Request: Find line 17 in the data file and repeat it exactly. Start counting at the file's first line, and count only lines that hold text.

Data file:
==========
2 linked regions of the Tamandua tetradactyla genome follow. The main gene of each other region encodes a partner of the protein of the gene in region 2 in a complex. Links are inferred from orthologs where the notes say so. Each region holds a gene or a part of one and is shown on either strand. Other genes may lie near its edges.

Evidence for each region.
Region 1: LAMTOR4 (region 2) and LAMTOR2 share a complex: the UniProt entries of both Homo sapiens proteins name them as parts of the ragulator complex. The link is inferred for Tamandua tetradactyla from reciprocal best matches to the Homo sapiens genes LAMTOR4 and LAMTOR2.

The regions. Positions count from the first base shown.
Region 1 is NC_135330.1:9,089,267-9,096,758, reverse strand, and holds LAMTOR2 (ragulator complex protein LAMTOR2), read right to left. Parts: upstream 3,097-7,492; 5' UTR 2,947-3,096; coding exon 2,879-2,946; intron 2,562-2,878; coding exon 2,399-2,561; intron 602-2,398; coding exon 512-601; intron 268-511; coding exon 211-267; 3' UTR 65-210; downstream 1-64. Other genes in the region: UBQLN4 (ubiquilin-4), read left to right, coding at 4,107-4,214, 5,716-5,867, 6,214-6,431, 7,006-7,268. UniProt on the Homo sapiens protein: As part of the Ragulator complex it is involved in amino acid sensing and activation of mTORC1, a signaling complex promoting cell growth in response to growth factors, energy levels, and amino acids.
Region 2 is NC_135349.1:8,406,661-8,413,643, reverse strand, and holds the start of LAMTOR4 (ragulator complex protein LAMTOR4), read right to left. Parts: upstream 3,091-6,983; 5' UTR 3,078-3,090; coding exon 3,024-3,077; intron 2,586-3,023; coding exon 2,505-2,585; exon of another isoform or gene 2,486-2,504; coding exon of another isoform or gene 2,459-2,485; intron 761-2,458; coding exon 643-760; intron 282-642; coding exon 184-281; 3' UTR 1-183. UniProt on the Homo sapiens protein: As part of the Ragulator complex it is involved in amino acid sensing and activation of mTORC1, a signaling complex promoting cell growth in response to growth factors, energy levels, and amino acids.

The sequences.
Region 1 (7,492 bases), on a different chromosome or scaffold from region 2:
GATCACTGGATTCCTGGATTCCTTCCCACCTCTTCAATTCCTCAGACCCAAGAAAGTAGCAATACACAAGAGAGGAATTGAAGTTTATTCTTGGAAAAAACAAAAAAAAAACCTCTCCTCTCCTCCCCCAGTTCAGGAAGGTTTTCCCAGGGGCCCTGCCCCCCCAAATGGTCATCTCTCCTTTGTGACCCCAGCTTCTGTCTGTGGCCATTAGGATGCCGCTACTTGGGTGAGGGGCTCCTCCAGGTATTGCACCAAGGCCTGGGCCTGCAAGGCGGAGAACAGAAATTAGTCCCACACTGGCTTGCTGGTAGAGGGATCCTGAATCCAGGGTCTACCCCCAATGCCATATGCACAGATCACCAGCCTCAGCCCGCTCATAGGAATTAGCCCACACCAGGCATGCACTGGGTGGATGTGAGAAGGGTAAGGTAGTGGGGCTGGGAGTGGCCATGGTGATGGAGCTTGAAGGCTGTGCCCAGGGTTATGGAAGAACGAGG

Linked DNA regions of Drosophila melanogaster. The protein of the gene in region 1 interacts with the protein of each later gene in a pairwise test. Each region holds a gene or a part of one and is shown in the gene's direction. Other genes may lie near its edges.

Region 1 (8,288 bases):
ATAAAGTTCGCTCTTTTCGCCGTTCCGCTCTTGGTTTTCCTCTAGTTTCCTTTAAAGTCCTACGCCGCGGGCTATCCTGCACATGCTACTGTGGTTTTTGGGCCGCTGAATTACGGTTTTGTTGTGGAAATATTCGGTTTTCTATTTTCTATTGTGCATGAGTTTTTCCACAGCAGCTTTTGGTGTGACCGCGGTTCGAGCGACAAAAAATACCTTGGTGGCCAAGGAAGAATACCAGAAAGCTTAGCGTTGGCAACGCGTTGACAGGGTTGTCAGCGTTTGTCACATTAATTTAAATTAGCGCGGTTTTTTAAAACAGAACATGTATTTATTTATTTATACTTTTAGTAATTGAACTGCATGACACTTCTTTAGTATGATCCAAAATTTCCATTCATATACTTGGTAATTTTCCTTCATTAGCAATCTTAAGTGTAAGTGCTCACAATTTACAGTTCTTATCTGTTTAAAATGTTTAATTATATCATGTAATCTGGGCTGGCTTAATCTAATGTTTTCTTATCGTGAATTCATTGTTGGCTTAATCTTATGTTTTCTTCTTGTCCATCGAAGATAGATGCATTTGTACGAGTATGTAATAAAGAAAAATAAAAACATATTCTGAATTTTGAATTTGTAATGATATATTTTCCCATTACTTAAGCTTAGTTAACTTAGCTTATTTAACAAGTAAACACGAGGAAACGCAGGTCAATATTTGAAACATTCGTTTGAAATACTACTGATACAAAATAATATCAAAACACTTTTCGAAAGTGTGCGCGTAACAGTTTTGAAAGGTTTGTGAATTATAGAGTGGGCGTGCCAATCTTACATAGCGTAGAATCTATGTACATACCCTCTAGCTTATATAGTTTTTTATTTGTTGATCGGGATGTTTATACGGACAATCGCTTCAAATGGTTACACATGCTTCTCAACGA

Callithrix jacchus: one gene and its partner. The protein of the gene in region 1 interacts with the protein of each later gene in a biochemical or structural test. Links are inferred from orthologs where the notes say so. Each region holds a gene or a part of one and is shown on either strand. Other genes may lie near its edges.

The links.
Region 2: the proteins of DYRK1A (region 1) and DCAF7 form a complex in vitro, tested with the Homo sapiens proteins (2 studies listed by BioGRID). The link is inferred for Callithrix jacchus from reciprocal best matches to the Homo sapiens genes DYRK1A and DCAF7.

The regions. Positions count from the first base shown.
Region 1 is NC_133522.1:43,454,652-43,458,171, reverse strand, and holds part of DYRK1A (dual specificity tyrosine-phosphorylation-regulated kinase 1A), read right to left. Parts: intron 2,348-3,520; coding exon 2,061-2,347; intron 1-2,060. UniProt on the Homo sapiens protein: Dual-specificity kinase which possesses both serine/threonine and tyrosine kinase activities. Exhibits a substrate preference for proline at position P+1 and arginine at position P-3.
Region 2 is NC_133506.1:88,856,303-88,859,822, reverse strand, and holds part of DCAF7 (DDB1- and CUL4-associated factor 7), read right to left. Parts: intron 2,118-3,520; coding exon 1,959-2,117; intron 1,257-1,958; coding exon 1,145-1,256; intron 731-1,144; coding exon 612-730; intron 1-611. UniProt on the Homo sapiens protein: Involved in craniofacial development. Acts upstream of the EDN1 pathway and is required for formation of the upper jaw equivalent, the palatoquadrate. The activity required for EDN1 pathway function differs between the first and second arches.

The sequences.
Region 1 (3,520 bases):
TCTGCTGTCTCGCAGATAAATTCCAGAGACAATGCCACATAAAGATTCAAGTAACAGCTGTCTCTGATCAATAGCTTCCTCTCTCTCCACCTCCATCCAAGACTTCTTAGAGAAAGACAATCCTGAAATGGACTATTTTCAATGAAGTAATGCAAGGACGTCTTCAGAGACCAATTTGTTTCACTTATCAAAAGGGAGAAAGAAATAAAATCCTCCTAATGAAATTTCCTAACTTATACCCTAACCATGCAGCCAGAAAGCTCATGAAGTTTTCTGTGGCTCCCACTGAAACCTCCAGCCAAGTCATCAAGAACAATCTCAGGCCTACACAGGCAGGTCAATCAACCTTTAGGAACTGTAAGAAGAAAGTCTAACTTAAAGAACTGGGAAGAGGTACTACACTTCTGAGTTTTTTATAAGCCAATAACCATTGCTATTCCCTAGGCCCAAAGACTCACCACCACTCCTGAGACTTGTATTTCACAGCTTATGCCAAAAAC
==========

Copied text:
Region 1 is NC_133522.1:43,454,652-43,458,171, reverse strand, and holds part of DYRK1A (dual specificity tyrosine-phosphorylation-regulated kinase 1A), read right to left. Parts: intron 2,348-3,520; coding exon 2,061-2,347; intron 1-2,060. UniProt on the Homo sapiens protein: Dual-specificity kinase which possesses both serine/threonine and tyrosine kinase activities. Exhibits a substrate preference for proline at position P+1 and arginine at position P-3.